When Terry posted this I called him immediately.
I opened with, “I’m crushed.”
He immediately said back, “what, that I didn’t include you in my twitter go to list” (ya big baby; he didn’t say that, but probably thought that).
Not bad for a 70-something year old.
So from Terry Daynard’s blog, and Terry has been a huge influence in my life, we have old people being urged to own twitter.
I tell my kids the same thing; writing is hard, learning how to write in short meaningful ways is harder.
By older I mean about 50-plus, including old-timers like me who can still learn new skills. Younger people can ignore the following advice; they’ve mostly discovered what I’ll be saying, years ago.
I have long ignored the idea of social media. I saw no reason to inform others about my daily trivia, or to know the same about them. But then, thanks to two daughters, I discovered Twitter. It’s marvelous.
For sure, Twitter can be about trivia, and often is. But it’s also a phenomenal means of keeping one informed almost instantly. And about issues which are really important.
Twitter helps me in farming. It was my best source of timely information in 2012 on the spread of armyworm and aphid infestations – as well as what to do about them. It’s equally good for real-time information on crop performance, markets, ag policy, weather damage, or just about anything else you’d want to know. And it’s free.
I’ll not give details on how to get onto Twitter and into “tweeting.” I got help from my family and you can too. It’s not difficult. Emailing was a harder learn 15+ years ago.
Don’t be deterred by the 140-character-per-message limit. It’s actually your friend – forcing tweeters to be concise. Tweets can include encrypted (abbreviated) web links to more information, and often do. For many of you, there is no need to send tweets at all; it’s what you learn from the tweets of others that provides the most benefit. I know farmers with twitter accounts who have yet to tweet once; they just use it to learn from others.
The whole trick is in choosing whose tweets “to follow.” If you choose good sources, you’ll get good, timely information. If you choose bad ones, you’ll get a stream of useless nonsense about going for coffee, bathrooms, and bitching about sports events. One huge advantage: you can be ruthless and still polite. Try different sources but drop bad ones quickly (“unfollowing” is the term) if they waste your time. (I dropped one source after only 15 minutes.)
If you are in Ontario crop agriculture, there are some essentials: Peter Johnson (aka @WheatPete), Mike Cowbrough (@cowbrough), Pat Lynch (@PatrickLynch13), Tracey Baute (@TraceyBaute) and Dave Hooker (@cropdoc2). Many others are about as good – including several for market information. A characteristic of good crop info sources is that they tell you what you need to know, when you need it, but don’t flood you with countless tweets.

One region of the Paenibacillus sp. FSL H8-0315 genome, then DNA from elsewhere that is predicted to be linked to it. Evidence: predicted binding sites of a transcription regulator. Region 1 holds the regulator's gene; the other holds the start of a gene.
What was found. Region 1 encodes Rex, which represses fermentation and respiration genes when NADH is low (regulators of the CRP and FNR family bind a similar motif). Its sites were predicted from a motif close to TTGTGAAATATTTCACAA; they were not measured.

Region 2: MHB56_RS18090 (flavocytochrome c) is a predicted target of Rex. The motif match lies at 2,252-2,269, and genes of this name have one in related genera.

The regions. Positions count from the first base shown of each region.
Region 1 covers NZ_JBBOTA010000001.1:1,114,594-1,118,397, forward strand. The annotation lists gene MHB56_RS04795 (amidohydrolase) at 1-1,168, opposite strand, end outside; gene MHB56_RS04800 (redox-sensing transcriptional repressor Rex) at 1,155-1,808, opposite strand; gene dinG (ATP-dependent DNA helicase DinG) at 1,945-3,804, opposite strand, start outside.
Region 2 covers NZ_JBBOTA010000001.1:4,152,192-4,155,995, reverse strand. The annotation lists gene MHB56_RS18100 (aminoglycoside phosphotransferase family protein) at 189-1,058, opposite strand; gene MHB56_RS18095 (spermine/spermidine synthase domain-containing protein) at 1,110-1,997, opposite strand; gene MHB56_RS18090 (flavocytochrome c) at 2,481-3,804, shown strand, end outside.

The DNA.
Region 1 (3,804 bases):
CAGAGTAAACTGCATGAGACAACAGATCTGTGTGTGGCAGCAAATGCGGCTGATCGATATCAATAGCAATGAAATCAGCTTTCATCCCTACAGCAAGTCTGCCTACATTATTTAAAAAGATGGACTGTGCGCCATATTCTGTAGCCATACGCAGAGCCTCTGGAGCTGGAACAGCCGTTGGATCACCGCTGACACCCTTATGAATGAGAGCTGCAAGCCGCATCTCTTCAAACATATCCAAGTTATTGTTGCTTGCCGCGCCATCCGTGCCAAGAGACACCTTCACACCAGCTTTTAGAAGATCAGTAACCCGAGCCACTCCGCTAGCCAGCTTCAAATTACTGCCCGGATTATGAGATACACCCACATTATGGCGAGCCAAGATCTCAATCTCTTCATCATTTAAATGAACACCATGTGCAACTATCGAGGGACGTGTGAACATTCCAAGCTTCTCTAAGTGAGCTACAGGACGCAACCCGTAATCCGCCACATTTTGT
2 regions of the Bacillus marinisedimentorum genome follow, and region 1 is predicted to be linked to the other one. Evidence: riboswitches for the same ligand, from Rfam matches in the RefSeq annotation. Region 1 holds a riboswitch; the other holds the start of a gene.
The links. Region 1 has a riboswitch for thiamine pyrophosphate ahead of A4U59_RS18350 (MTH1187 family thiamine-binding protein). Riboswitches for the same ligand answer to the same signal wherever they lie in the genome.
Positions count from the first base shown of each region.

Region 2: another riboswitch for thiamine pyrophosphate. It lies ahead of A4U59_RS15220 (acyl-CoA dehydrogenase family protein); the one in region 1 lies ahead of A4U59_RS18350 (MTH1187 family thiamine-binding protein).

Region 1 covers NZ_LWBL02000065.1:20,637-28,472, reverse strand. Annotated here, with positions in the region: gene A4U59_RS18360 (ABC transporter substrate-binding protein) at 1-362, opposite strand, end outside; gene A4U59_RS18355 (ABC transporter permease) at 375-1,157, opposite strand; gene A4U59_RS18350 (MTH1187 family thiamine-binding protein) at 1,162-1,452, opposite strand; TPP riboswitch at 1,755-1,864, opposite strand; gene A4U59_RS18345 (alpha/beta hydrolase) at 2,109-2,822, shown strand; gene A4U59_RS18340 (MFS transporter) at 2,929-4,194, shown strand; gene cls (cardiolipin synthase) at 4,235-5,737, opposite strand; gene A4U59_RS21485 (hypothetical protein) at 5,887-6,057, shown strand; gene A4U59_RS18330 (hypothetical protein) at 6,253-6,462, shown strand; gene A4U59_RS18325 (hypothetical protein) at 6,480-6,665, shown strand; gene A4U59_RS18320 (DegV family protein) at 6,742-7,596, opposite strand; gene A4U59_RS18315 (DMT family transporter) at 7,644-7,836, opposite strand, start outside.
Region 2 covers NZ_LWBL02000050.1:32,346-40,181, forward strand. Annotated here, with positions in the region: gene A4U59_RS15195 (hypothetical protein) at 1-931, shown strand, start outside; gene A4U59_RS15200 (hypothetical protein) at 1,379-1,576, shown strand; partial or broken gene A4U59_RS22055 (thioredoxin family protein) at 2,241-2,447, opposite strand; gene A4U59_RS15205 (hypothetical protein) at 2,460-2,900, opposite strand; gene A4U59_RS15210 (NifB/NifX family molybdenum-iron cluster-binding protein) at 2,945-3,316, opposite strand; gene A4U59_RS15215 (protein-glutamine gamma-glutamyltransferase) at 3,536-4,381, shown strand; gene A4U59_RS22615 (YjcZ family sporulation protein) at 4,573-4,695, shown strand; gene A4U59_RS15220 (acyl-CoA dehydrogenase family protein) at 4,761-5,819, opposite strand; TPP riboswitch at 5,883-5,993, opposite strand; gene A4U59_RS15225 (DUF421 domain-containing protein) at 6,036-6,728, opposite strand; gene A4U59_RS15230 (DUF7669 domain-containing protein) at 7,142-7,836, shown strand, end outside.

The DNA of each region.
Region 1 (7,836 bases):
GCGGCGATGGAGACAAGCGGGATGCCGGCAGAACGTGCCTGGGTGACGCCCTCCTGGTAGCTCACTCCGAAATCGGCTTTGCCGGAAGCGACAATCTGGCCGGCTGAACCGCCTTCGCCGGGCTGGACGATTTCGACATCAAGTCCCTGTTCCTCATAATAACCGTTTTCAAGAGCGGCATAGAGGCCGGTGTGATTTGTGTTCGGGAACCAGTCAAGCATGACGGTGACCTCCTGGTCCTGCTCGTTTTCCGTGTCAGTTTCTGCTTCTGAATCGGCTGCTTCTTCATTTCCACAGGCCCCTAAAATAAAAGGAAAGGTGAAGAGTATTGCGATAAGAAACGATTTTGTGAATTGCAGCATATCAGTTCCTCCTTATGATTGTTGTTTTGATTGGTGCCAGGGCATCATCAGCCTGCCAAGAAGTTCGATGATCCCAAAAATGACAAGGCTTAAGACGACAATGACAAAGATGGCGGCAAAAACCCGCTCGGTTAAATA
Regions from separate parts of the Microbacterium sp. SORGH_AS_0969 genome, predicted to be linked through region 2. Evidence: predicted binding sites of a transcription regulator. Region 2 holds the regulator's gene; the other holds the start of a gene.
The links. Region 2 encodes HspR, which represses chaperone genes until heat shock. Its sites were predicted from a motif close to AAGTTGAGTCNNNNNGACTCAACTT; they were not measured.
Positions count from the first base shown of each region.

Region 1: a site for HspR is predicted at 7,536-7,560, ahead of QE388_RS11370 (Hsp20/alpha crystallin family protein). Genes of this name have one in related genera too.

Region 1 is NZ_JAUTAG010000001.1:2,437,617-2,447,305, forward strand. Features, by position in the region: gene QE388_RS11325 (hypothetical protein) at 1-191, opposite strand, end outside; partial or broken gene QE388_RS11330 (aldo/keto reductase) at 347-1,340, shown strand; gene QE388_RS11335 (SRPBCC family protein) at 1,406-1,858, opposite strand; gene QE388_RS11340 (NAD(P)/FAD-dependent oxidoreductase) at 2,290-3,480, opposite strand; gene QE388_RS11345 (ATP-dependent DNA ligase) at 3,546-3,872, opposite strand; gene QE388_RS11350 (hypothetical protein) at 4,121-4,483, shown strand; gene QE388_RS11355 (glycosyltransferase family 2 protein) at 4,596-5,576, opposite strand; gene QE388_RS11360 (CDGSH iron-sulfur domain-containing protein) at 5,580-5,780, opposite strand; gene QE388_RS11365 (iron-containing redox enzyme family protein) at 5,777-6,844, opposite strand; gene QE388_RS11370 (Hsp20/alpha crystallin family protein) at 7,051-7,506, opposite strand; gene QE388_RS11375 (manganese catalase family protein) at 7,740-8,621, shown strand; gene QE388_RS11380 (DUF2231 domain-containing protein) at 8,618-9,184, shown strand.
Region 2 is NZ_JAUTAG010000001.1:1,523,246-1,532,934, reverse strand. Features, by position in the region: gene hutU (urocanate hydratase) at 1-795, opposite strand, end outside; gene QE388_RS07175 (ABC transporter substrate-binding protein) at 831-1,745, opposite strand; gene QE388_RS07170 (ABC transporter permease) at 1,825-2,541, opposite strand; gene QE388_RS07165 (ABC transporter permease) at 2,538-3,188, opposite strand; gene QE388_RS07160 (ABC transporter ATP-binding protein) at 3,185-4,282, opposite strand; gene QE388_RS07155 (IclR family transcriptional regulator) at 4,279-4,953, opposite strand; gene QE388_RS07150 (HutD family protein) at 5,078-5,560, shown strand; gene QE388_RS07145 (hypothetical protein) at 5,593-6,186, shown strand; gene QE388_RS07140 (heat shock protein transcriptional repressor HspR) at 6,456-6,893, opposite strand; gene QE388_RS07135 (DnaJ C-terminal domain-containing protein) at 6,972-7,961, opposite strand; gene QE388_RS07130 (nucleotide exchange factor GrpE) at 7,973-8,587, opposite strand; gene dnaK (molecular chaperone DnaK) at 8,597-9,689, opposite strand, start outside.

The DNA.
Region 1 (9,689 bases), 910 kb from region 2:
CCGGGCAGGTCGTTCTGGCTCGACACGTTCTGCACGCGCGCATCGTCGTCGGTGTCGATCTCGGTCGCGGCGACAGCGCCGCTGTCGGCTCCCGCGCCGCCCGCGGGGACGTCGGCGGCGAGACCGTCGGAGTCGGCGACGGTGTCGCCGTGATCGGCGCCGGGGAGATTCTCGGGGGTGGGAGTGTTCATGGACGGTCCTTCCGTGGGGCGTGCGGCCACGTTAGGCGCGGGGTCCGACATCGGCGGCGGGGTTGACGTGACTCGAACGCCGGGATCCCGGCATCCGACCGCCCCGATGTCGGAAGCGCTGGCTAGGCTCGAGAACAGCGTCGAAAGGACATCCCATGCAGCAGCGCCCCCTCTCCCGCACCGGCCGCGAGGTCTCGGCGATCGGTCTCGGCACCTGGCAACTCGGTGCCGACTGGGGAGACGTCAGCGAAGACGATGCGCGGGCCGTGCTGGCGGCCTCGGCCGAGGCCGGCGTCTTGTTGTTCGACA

Include good farmers, indeed many of them, as they are your best scouts for what’s happening on farms. Two of my favourites are Brent Royce (@brfarms09) and Andrew Campbell (@FreshAirFarmer). Use sources well beyond Ontario and Canada. I value farm/ag tweets from the US and Europe, and international agencies like the Gates Foundation and CIMMYT.
There are dedicated individuals who voluntarily make it their mission to scan information from everywhere and summarize it on Twitter. Two top examples are Cami Ryan (@DocCamiRyan) at U Saskatchewan and Calestous Juma (@calestous) at Harvard University. I like “Frank N. Foode” (@franknfoode) which is a great, though cheeky source, authored, I’m told, by a group of US ag students. Carl the Corn Plant (@IowaCornPlant) is another. UofGuelphOAC (@uofGuelphOAC) is a top source of news from the Ontario Agricultural College. You can see everyone I follow, if you like, by checking @TerryDaynard.
One huge benefit for an old guy like me is that most of the information on Twitter comes from young people. I value that immensely.
Fax machines first arrived in the mid 1980s – a marvelous communications break through. Then came emails a decade later – even better, as were high-speed internet and modern web site technologies to follow. Twitter is the next wave. If you’re not part of it, you’re missing something great. Indeed, soon you may be in the minority.
Until recently, I started most days reading the (Toronto) Globe and Mail on line. But now I check Twitter first, and read several articles I’m attracted to by Twitter links. I read stuff from all over the world, often in obscure on-line publications I’ve not known before. If I still have time at breakfast, I’ll then check the Globe – good to know what’s on the national stage – but it’s pretty boring compared to Twitter.
(This item appeared initially in the Ontario Farmer, and is now being posted here. I’m pleased to hear of folks in their mid 80s who are now on Twitter, as well as 70-year-old youngsters, like me)